Thursday, March 25, 2004

Nightmare of a day

Today was terrible.

I had a bright idea that I would install an old redundant hard disk from a computer I never use (that's going to become a Linux router before much longer) into my newest machine so that I can read all my old data off of it to back it up / delete it. Good idea, I thought, get some more hard disk space, clean up some old crap and get back some silly programs and some data that I knew was on there.

I opened both machines (after several minutes of untangling cables and unscrewing bits), moved the harddisk over, something I've done countless times, gave the inside of the computers a little spring clean and put everything back where it was.

Now, my current machine has more than a few disks in it... first there's a 120Gb whopper drive that's my main drive, a floppy (obviously), a CD-RW, a DVD-ROM, a tape drive and then there's a double-3Gb RAID array run off of a PCI RAID card (having used up all of my motherboard IDE connectors).

This RAID/ATA 133 card (an Silicone Image 0680-based model) was the only space left to install the extra harddrive on so I hooked it all up to that, knowing that it can serve the drive as a normal drive in addition to it's existing RAID setup.

I turned my computer on and the new drive didn't appear in the RAID card's BIOS initialisation. I pressed F3 to get a look at it in more detail and the RAID BIOS said that it could only see the 3Gb drives, as they normally were. Very strange. I checked my jumper settings and power and everything seemed fine. Shuffled the drives around a bit with respect to primary, secondary, master, slave and got it to appear in the RAID BIOS. My RAID-mirror array nicely intact on the original 3Gb drives and a seperate BIOS entry for the "new" drive.


While I was waiting for Windows to boot, I began worrying what letter Windows would choose to assign to this new drive (don't want it to mess up my G: drive being Games!). Never mind, I can always reinstall stuff or do a bit of registry hacking to fix that. Anyway, the new drive didn't appear in My Computer.


Went into Control Panel / System and the drive is listed there and working fine, but no drive letter was assigned to it. So I ran Paragon Partition Manager 2000 (a little partitioning utility that I found on a magazine coverdisk). It showed the new drive but with a full-sized "unknown" partition. When it was in the previous computer it had been given 7 partitions, all of them FAT!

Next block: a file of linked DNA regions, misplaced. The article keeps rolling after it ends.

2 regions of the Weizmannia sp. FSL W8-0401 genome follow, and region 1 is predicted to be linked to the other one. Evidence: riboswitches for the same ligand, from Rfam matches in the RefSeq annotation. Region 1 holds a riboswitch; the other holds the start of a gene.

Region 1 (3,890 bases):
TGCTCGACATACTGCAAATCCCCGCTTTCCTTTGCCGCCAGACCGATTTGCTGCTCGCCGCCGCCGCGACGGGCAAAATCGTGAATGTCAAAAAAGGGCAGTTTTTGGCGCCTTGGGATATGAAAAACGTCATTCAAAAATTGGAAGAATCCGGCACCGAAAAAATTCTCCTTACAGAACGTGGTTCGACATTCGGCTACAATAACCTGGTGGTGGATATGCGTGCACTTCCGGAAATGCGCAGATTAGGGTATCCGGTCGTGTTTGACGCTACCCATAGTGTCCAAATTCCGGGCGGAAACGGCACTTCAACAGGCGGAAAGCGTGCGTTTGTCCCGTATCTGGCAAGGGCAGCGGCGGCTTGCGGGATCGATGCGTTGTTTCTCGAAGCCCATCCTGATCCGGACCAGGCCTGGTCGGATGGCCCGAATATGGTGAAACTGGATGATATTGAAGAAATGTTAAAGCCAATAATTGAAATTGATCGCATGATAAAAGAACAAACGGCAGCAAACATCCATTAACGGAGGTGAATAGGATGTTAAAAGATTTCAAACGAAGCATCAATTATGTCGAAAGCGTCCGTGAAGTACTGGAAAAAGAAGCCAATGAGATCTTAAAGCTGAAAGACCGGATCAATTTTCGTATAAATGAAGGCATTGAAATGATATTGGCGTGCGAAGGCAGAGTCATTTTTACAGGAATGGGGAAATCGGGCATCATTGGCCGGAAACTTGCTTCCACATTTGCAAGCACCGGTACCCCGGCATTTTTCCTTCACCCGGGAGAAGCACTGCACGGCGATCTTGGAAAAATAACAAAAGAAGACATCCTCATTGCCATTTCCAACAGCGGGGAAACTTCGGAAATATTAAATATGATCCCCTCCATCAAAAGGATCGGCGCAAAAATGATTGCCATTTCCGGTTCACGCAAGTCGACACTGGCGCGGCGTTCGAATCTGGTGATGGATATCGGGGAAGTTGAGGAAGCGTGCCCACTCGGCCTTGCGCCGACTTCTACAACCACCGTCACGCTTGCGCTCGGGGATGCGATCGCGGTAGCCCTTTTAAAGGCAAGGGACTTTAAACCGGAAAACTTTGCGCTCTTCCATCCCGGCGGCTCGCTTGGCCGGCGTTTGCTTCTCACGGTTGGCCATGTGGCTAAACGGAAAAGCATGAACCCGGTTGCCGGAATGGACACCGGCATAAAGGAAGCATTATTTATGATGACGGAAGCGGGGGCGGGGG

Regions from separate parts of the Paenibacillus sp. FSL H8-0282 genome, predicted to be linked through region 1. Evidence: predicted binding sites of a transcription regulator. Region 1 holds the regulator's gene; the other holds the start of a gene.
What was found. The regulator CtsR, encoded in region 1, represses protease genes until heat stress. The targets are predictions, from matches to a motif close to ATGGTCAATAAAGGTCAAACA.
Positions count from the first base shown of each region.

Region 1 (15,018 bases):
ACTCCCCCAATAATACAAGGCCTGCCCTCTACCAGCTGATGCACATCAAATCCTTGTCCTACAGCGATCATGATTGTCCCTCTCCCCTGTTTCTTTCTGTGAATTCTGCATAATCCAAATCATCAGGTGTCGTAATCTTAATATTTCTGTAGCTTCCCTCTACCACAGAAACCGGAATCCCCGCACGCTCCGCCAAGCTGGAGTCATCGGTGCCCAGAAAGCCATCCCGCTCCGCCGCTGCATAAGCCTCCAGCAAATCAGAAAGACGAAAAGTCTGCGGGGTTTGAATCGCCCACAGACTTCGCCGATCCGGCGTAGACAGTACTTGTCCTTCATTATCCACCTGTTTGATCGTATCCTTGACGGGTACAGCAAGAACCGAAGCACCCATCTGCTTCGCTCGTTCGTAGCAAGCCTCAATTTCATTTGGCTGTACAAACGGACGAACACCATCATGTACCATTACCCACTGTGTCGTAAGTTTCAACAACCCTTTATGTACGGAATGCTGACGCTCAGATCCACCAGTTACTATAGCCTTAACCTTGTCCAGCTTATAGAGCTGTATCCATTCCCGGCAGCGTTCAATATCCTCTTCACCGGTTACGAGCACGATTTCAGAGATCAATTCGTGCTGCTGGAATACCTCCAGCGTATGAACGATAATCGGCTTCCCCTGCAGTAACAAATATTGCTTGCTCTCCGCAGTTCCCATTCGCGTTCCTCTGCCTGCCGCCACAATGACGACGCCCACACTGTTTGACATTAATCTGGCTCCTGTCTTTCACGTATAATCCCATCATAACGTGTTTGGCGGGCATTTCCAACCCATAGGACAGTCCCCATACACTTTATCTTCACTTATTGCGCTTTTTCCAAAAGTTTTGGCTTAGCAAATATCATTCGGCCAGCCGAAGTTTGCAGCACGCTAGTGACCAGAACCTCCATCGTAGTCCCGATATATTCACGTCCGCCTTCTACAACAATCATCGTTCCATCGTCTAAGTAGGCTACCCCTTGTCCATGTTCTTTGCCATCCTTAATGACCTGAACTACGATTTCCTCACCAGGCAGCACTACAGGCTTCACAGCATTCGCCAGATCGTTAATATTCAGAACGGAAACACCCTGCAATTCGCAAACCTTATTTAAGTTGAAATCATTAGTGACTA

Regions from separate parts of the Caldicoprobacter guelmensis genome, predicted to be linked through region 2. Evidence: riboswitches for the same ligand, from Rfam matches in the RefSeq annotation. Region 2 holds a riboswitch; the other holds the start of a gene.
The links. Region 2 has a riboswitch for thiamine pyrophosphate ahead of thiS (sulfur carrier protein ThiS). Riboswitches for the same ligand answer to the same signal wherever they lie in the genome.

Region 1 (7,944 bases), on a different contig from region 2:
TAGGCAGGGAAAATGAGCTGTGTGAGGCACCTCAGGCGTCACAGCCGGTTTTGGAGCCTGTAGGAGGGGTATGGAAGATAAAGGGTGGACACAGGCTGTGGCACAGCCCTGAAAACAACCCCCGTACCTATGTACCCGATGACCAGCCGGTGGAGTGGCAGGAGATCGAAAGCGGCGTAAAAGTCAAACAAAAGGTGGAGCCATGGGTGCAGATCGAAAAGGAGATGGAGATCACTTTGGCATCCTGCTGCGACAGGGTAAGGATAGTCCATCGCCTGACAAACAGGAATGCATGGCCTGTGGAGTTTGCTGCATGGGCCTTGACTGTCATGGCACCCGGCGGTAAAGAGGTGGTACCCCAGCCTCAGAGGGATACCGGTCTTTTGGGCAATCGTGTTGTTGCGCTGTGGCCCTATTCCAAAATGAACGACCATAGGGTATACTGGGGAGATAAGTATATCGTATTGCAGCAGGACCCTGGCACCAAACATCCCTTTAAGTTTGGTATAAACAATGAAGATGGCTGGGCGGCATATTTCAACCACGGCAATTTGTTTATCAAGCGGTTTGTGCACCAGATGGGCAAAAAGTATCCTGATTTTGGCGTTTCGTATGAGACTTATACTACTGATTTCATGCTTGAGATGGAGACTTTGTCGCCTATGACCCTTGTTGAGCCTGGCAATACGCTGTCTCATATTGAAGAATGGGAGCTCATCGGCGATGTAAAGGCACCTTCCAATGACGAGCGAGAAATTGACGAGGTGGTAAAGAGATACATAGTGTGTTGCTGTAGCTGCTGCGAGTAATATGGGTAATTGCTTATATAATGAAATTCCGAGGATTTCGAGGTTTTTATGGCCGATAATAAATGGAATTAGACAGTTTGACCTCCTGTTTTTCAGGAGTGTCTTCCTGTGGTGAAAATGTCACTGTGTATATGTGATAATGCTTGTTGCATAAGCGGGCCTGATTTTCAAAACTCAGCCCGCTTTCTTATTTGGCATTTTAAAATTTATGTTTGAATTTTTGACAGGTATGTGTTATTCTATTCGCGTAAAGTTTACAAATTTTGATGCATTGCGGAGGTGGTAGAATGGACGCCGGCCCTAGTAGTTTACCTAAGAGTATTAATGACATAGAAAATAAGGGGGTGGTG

It seems that the RAID BIOS had taken it upon itself to try and incorporate this new drive into it's RAID set without so much as asking! In doing so, it had wiped the partition table, some of the FAT and some data.

ARGH! I was not a happy bunny.

What idiot designer thought that it should try to include every drive it sees into a RAID array without confirmation?! This thing was supposed to keep my data safe, not copy my data over anything I fed the card, especially seeing as this card is also marketed as a plain ATA-133 interface as well!

After I'd calmed down enough to go back and investigate, I needed to find a Filesystem Recovery tool. Well, I initially found a few on Data Recovery Specialists websites, some were well-thought-out, i.e. download a read-only version of the software to see if it can recover anything then buy it if you want to actually get your data back.

I didn't fancy having to go into Linux and perform a serious autopsy of this drive... hell... it's been in a computer that I haven't turned on for two years. A little hunting found me a freeware tool to do the job (as almost always happens).

PC Inspector File Recovery came to the rescue. I ran it from my (thankfully) working Windows, set it to look at this mystery blank disk that Windows refused to assign a drive letter to and, after several hours, it came back with 15 partitions it said it had found. Erm... that drive only had 7. Apparantly, sometimes it can pick up "fake" partition tables from things like disk images and suchlike.

Anyway, it seems that the partition tables and FAT's must have been a little corrupted but it managed to see most of my files, with the correct name and size, and allowed me to save any of them onto another harddrive as normal files. It also picked up a few bad sectors on the disk but I was able to safely click ignore and it carried on, skipping over them.

Thank you!

So, now all I have to do is sift through the crap that's on there, decide what's worth recovering and save it, then blank the drive and use it to shift the data burden on my main drives. Next time I want to copy an old hard drive onto my computer, I'll just replace my CDROM and copy the data over, then put it back how it was.

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